We have to wait to do the finishing stuff (sanding, painting, and/or staining) until the wood dries out. Exterior lumber has chemical-laden water forced into it during the treating process (way more than would happen from rain) so if it’s not hot and dry it can take months to dry out.

I think it might be dry enough now since it has been so hot (should be under 15% using a moisture meter, or even less is better!), but we also have a few areas that might need some re-adjusting based on how the wood changed as it dried. If only we had a kiln to dry our wood before!


We went ahead and put all of it on the deck so we could start using it, but the next step is to sand it (to make sure the edges are rounded and smooth, the top is level, and to get rid of the stamps, obviously.) Then we need to decide if we want to stain or paint it! And paint the black chairs a fun color!

Until then, we’re already enjoying our new furniture (and new cushions that I’ll share pictures of later) and love that it was a cost effective way to get a lot of seating!


Finished Dimensions:

Table: 62″ long x 34″ wide x 31″ tall (we haven’t decided, but we might cut an inch off the legs)

2 longer benches: 48″ long x 16.5″ wide x 18″ tall

Shorter bench: 39″ long x 16.5″ wide x 18″ tall


  • Legs: One 4 x 4 x 10
  • Apron: One 2 x 4 x 10 and one 2 x 4 x 8
  • Tabletop: Three 2 x 6 x 12
  • Tabletop supports: One 2 x 4 x 8


  • Supports: Three 2 x 4 x 8
  • Seats: Three 2 x 6 x 8 and one 2 x 6 x 12


7 Responses to DIY Deck furniture for $100

  1. Kathy H February 26, 2016 at 5:01 pm #

    That is just so incredible how you made basic lumber into all of that. I’ve been trying to find ideas for deck benches and came across this. Could you please explain how you attached the 4 x 4 table legs to the four 2 x 4 frame boards? Did you use 5″ or 6″ screws?? Or did you put the screws in at an angle from the inside?

    • Simple House Expressions March 7, 2016 at 1:08 pm #

      Thanks! We like how it turned out! 🙂 We used long screws (don’t remember exactly but I think 2 or 3″) and a longer 2″ drill bit to countersink the screws from the outside of the 4×4 (which does leave holes on the outside of the table leg, but we didn’t mind that for outdoor furniture). You could do pocket screws from the inside (at an angle through the inside of the 2×4 into the 4×4), but if you don’t get the angle just right, the screw might come through the 2×4 and then have to be redone, leaving a hole anyway. A pocket hole jig (like a Kreg jig) prevents this, but we don’t have one so we opted for the other method. We also thought it might be a bit more sturdy this way. Hope that makes sense!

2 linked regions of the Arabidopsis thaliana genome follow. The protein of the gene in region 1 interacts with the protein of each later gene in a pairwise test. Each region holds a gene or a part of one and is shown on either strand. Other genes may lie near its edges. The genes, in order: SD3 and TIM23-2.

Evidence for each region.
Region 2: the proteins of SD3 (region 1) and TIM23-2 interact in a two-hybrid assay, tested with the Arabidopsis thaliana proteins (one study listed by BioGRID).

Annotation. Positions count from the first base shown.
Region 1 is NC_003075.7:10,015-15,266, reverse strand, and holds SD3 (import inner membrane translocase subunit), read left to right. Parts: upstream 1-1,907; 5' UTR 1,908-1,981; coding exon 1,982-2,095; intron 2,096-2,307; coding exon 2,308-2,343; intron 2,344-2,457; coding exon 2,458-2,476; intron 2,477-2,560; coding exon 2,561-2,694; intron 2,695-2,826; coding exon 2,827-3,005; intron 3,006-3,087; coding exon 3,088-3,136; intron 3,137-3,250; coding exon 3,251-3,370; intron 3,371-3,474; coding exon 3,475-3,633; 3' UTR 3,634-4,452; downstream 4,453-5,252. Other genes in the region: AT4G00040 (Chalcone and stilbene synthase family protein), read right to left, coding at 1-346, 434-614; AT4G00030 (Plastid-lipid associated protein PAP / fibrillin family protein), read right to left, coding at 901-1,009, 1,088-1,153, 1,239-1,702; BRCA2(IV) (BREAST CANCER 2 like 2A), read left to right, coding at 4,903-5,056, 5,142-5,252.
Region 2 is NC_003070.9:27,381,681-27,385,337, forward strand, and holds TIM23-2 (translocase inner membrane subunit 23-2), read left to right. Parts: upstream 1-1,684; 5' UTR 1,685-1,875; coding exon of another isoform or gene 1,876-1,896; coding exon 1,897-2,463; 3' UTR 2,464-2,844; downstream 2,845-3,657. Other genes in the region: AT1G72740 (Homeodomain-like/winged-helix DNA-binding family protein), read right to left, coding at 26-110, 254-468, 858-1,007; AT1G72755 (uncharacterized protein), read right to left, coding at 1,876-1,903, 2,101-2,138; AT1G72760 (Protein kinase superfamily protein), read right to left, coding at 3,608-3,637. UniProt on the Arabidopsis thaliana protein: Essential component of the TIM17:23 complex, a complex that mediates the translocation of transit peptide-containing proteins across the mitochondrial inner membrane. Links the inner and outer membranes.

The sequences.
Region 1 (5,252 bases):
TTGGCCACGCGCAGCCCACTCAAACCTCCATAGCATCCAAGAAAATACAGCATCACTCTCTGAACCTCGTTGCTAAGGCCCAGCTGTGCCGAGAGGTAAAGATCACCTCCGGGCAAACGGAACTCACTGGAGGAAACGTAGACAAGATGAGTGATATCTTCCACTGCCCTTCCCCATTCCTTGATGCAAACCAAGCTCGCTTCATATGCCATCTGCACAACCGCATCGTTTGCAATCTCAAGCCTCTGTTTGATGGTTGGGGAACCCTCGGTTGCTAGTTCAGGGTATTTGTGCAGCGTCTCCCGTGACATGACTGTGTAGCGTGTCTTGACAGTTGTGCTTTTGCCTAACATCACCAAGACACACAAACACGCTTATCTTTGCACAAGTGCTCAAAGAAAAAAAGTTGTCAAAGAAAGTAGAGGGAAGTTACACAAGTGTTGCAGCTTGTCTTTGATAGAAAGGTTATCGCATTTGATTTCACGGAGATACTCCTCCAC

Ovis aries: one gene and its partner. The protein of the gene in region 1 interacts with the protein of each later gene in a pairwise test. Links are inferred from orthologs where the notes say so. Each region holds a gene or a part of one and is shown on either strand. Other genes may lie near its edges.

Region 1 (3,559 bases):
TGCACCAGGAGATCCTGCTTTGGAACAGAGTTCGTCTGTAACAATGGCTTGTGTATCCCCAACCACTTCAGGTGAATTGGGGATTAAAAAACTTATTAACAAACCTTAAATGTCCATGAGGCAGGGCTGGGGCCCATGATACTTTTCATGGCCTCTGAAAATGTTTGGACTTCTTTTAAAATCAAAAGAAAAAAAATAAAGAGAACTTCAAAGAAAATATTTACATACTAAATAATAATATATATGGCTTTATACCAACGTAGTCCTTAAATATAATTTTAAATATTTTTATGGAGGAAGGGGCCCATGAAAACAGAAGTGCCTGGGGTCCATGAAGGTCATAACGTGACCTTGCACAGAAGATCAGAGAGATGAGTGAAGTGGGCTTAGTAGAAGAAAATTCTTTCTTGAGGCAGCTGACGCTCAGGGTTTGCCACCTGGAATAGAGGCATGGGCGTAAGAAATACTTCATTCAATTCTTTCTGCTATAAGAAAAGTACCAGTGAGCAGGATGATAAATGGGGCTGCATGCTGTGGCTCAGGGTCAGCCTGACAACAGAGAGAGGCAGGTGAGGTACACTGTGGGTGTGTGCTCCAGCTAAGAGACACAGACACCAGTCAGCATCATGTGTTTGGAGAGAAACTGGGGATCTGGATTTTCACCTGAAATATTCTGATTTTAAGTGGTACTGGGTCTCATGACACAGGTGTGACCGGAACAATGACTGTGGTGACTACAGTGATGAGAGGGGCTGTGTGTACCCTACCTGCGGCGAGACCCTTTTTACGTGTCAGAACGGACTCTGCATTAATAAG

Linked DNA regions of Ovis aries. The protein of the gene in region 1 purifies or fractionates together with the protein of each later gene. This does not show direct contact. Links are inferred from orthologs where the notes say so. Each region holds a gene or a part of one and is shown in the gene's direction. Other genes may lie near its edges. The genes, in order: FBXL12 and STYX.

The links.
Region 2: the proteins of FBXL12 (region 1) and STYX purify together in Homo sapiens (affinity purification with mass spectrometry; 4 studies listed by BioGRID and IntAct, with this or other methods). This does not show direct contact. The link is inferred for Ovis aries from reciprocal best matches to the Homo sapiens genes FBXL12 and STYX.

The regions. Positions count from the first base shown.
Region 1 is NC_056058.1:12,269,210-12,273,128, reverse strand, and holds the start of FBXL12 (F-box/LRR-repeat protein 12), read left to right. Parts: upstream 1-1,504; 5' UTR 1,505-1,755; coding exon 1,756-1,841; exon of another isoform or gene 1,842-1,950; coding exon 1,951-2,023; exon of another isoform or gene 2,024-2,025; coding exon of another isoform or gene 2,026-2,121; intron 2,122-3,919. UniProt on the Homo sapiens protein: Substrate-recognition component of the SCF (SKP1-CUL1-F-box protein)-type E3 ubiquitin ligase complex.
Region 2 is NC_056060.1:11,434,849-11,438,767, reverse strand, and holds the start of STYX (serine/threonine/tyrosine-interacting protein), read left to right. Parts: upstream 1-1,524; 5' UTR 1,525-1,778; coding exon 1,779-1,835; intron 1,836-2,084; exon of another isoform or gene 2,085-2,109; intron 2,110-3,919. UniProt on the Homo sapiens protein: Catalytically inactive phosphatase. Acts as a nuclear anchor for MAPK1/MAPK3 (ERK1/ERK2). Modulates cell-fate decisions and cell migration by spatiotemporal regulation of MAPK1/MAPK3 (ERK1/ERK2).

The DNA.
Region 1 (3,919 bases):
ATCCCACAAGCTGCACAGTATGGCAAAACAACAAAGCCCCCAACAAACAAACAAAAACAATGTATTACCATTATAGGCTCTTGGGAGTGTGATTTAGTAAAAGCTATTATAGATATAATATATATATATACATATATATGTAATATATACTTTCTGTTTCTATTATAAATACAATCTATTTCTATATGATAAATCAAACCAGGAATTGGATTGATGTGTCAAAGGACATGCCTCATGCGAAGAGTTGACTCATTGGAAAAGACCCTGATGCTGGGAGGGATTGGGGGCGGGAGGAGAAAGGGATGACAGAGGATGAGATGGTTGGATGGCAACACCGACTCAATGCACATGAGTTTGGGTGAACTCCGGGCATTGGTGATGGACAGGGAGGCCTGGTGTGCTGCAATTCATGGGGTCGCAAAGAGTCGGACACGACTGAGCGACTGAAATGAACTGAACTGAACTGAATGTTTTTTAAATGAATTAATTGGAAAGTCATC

– Arielle

      • Kathy H March 7, 2016 at 1:11 pm #

        Thank you Arielle. What I didn’t understand is if you’re going through the thickness of a 4 x 4, which is actually 3.5″ thick and from there into the 2 x 4, wouldn’t you need a screw long enough to get through that 3.5″ thickness and then some? A 2 or 3″ screw wouldn’t make it all the way through a 4 x 4. Does that make sense?? LOL. I’m not doing a good job of wording my question I don’t think (grin).

        • Simple House Expressions March 7, 2016 at 8:24 pm #

          Haha! I understand! It can be confusing. So, in the process of countersinking, you use a longer drill bit (we used one that was 2″ long) to push (or sink) the head of the screw further into the piece of wood. I’m guessing we used 3″ screws, which we counter sunk 2″ into the 3.5″ thick 4×4, which means that 1.5″ of the screw is in the 2×4.

          • Kathy H March 7, 2016 at 8:33 pm #

            Ohhh my goodness. NOW I GET IT!! Hahaha. I kept seeing “countersinking” and I’m thinking you meant sinking it just enough to go below the outer surface of the wood and then possibly filling in that small depth with some wood filler or putty. But you REALLY sank it a lot. The info was all there. It just didn’t click for me for some reason. And I would have never thought to counter sink a screw so far into the wood. Typically under normal circumstances you would try to avoid sinking it too far in. But it was obviously warranty in this case. So nothing was registering for me LOL. It all makes sense now and I truly appreciate your patience in helping me get that light to turn on.

        • Simple House Expressions March 7, 2016 at 8:54 pm #

          No problem! You’re very welcome! 🙂 Yeah, it’s difficult to find screws that are 5″ long and they’re pretty expensive, so we went with the next best option.

          • Kathy H March 7, 2016 at 9:00 pm #

            Your option was WAY better than 5″ screws for sure. It was the perfect way of doing it. You guys did a great job! I just finished a patio bar for the pool and replaced the joists and all of the deck boards as well as the vertical posts and boards for screening. This will be my next project along with bar stools and deck benches. Just bought a fixer upper home a couple of years ago and I’m definitely fixing her up (grin).